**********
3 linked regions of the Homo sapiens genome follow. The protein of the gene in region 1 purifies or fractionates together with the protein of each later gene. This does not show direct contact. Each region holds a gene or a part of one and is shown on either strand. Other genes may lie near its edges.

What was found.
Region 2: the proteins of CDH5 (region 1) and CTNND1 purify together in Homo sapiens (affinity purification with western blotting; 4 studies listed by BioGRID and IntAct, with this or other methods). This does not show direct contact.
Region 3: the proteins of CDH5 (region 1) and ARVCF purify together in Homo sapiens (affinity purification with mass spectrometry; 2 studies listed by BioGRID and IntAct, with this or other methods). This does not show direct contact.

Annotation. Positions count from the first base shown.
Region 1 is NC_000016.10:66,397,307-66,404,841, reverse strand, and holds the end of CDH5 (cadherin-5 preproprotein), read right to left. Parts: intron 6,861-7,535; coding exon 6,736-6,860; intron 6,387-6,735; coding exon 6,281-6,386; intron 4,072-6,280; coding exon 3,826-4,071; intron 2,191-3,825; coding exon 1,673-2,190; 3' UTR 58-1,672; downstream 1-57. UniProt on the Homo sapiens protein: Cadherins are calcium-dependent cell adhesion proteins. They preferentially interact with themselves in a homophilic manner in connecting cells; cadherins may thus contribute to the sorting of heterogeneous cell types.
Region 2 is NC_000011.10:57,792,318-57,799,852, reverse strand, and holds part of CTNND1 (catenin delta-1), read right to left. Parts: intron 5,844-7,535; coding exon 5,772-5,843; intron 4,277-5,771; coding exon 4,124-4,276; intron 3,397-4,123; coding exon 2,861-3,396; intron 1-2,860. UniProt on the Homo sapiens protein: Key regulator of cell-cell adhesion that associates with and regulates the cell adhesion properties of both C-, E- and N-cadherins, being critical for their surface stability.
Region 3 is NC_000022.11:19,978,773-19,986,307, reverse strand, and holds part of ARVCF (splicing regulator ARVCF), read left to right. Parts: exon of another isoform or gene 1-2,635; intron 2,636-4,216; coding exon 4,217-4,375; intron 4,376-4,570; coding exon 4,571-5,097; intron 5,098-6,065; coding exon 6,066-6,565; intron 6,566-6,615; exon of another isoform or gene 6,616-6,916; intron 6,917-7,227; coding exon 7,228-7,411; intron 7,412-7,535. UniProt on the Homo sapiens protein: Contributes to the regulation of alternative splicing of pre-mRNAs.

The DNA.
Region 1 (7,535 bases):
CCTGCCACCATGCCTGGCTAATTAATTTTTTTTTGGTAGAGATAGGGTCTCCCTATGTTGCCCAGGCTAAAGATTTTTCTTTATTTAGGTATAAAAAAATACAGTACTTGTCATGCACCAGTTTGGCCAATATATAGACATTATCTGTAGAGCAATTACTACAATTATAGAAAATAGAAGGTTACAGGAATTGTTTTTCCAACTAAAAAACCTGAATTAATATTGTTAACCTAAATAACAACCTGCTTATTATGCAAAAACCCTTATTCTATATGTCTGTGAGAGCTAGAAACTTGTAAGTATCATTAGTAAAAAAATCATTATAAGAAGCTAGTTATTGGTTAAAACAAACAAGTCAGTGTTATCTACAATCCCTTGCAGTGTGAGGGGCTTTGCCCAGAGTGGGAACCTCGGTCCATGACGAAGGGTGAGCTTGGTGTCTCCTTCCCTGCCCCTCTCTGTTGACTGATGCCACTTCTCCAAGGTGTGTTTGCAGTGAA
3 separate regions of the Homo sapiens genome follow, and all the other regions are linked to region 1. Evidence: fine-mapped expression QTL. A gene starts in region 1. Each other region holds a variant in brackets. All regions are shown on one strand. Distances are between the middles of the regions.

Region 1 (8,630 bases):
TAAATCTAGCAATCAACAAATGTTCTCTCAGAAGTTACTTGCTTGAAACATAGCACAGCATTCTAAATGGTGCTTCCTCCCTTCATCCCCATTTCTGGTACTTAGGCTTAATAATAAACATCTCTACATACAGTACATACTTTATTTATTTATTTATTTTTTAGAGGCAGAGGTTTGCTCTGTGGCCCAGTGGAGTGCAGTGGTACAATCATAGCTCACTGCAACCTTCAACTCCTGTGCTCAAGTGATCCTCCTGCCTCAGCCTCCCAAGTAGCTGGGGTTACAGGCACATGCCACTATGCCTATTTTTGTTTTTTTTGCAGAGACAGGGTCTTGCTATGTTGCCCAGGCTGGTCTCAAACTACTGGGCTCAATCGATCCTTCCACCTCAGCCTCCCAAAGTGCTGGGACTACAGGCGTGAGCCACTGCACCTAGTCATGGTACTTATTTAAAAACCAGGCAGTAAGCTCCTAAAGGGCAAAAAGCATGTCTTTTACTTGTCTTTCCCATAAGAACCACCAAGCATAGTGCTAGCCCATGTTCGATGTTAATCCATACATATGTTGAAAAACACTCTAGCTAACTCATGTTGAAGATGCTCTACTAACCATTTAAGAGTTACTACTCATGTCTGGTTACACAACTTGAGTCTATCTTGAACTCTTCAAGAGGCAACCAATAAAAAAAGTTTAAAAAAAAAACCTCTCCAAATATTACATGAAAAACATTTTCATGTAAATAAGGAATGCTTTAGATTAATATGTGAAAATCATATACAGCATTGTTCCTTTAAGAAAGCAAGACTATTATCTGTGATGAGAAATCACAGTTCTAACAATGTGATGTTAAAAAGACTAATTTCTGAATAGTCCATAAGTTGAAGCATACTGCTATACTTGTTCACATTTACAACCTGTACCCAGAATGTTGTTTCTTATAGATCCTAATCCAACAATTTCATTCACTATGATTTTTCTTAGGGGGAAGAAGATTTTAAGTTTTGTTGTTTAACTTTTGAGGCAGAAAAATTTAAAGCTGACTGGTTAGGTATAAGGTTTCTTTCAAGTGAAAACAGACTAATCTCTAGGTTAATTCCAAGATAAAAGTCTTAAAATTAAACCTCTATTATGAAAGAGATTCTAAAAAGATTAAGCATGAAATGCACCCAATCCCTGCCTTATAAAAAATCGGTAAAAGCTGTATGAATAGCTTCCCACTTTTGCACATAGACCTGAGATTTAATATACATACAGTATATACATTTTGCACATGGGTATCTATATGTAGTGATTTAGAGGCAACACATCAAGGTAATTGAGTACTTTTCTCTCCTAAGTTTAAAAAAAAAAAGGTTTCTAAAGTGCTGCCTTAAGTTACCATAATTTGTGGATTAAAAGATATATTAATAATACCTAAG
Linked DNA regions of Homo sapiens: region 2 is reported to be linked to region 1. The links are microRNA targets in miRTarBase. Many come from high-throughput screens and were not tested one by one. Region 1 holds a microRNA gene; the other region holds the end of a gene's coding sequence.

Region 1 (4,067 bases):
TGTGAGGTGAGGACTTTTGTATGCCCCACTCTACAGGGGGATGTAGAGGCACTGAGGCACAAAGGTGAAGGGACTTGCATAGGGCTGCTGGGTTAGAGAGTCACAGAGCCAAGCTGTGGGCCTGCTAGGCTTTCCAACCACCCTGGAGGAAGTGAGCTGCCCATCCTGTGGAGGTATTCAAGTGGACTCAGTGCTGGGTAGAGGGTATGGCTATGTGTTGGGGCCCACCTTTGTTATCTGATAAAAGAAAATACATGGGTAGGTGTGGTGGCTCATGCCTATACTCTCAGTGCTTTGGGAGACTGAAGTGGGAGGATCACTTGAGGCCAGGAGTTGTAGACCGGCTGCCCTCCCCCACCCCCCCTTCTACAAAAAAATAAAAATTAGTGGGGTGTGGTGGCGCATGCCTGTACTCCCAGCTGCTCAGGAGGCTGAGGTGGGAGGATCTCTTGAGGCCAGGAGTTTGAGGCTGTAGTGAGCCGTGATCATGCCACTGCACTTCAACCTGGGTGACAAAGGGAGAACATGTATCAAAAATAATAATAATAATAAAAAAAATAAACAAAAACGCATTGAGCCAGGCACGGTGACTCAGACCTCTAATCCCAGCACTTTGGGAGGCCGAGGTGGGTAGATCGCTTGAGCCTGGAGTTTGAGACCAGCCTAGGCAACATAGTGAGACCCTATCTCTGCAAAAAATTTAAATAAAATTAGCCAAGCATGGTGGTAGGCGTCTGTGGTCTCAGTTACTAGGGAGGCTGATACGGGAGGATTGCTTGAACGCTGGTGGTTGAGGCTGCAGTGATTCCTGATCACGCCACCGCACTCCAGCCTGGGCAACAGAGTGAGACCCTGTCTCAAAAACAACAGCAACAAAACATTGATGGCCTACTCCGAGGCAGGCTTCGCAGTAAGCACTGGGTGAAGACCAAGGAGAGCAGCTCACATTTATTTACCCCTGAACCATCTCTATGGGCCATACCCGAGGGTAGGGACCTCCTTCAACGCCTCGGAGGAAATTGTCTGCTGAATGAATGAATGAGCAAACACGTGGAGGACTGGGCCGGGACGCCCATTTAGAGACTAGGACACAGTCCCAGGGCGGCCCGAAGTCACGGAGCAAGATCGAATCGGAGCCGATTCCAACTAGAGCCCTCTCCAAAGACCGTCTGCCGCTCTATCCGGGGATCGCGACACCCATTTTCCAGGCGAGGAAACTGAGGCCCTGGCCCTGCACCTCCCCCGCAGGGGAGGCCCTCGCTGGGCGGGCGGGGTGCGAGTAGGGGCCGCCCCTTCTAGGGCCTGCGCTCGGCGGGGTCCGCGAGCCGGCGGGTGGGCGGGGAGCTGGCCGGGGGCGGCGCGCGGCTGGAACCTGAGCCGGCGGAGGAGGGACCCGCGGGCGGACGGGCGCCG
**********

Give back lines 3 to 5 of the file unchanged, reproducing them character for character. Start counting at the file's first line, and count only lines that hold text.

Region 2: the proteins of CDH5 (region 1) and CTNND1 purify together in Homo sapiens (affinity purification with western blotting; 4 studies listed by BioGRID and IntAct, with this or other methods). This does not show direct contact.
Region 3: the proteins of CDH5 (region 1) and ARVCF purify together in Homo sapiens (affinity purification with mass spectrometry; 2 studies listed by BioGRID and IntAct, with this or other methods). This does not show direct contact.

Annotation. Positions count from the first base shown.